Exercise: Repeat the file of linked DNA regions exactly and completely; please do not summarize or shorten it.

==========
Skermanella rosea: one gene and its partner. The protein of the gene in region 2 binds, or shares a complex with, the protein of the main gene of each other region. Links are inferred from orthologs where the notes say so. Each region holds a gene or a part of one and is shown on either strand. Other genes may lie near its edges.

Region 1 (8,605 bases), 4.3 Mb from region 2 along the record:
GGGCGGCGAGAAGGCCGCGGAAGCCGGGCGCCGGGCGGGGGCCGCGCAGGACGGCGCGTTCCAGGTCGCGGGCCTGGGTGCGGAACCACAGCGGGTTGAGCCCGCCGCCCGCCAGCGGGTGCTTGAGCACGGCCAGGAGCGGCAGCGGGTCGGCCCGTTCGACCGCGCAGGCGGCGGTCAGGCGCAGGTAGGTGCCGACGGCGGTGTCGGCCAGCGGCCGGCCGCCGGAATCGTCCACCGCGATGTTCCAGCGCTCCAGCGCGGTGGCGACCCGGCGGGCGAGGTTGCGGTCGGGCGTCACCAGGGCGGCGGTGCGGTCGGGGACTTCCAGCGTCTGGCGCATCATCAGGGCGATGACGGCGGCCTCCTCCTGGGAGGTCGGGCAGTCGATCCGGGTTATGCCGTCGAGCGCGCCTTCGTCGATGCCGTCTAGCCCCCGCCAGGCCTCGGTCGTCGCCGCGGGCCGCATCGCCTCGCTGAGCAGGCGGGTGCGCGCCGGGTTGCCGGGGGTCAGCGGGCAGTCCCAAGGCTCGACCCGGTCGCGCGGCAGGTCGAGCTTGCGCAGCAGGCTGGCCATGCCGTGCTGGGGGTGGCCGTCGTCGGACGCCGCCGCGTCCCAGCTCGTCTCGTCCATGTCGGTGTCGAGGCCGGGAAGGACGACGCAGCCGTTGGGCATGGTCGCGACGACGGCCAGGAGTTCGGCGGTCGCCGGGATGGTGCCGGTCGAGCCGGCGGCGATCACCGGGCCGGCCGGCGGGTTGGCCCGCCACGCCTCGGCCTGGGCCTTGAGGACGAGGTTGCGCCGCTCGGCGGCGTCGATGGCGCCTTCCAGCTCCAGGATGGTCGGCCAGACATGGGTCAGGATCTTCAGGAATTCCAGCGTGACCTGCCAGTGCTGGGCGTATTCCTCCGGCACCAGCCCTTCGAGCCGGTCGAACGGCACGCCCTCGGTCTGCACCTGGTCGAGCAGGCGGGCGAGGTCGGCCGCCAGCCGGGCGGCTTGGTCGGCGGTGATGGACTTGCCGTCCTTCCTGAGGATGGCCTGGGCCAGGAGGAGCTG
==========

Skermanella rosea: one gene and its partner. The protein of the gene in region 2 binds, or shares a complex with, the protein of the main gene of each other region. Links are inferred from orthologs where the notes say so. Each region holds a gene or a part of one and is shown on either strand. Other genes may lie near its edges.

Region 1 (8,605 bases), 4.3 Mb from region 2 along the record:
GGGCGGCGAGAAGGCCGCGGAAGCCGGGCGCCGGGCGGGGGCCGCGCAGGACGGCGCGTTCCAGGTCGCGGGCCTGGGTGCGGAACCACAGCGGGTTGAGCCCGCCGCCCGCCAGCGGGTGCTTGAGCACGGCCAGGAGCGGCAGCGGGTCGGCCCGTTCGACCGCGCAGGCGGCGGTCAGGCGCAGGTAGGTGCCGACGGCGGTGTCGGCCAGCGGCCGGCCGCCGGAATCGTCCACCGCGATGTTCCAGCGCTCCAGCGCGGTGGCGACCCGGCGGGCGAGGTTGCGGTCGGGCGTCACCAGGGCGGCGGTGCGGTCGGGGACTTCCAGCGTCTGGCGCATCATCAGGGCGATGACGGCGGCCTCCTCCTGGGAGGTCGGGCAGTCGATCCGGGTTATGCCGTCGAGCGCGCCTTCGTCGATGCCGTCTAGCCCCCGCCAGGCCTCGGTCGTCGCCGCGGGCCGCATCGCCTCGCTGAGCAGGCGGGTGCGCGCCGGGTTGCCGGGGGTCAGCGGGCAGTCCCAAGGCTCGACCCGGTCGCGCGGCAGGTCGAGCTTGCGCAGCAGGCTGGCCATGCCGTGCTGGGGGTGGCCGTCGTCGGACGCCGCCGCGTCCCAGCTCGTCTCGTCCATGTCGGTGTCGAGGCCGGGAAGGACGACGCAGCCGTTGGGCATGGTCGCGACGACGGCCAGGAGTTCGGCGGTCGCCGGGATGGTGCCGGTCGAGCCGGCGGCGATCACCGGGCCGGCCGGCGGGTTGGCCCGCCACGCCTCGGCCTGGGCCTTGAGGACGAGGTTGCGCCGCTCGGCGGCGTCGATGGCGCCTTCCAGCTCCAGGATGGTCGGCCAGACATGGGTCAGGATCTTCAGGAATTCCAGCGTGACCTGCCAGTGCTGGGCGTATTCCTCCGGCACCAGCCCTTCGAGCCGGTCGAACGGCACGCCCTCGGTCTGCACCTGGTCGAGCAGGCGGGCGAGGTCGGCCGCCAGCCGGGCGGCTTGGTCGGCGGTGATGGACTTGCCGTCCTTCCTGAGGATGGCCTGGGCCAGGAGGAGCTG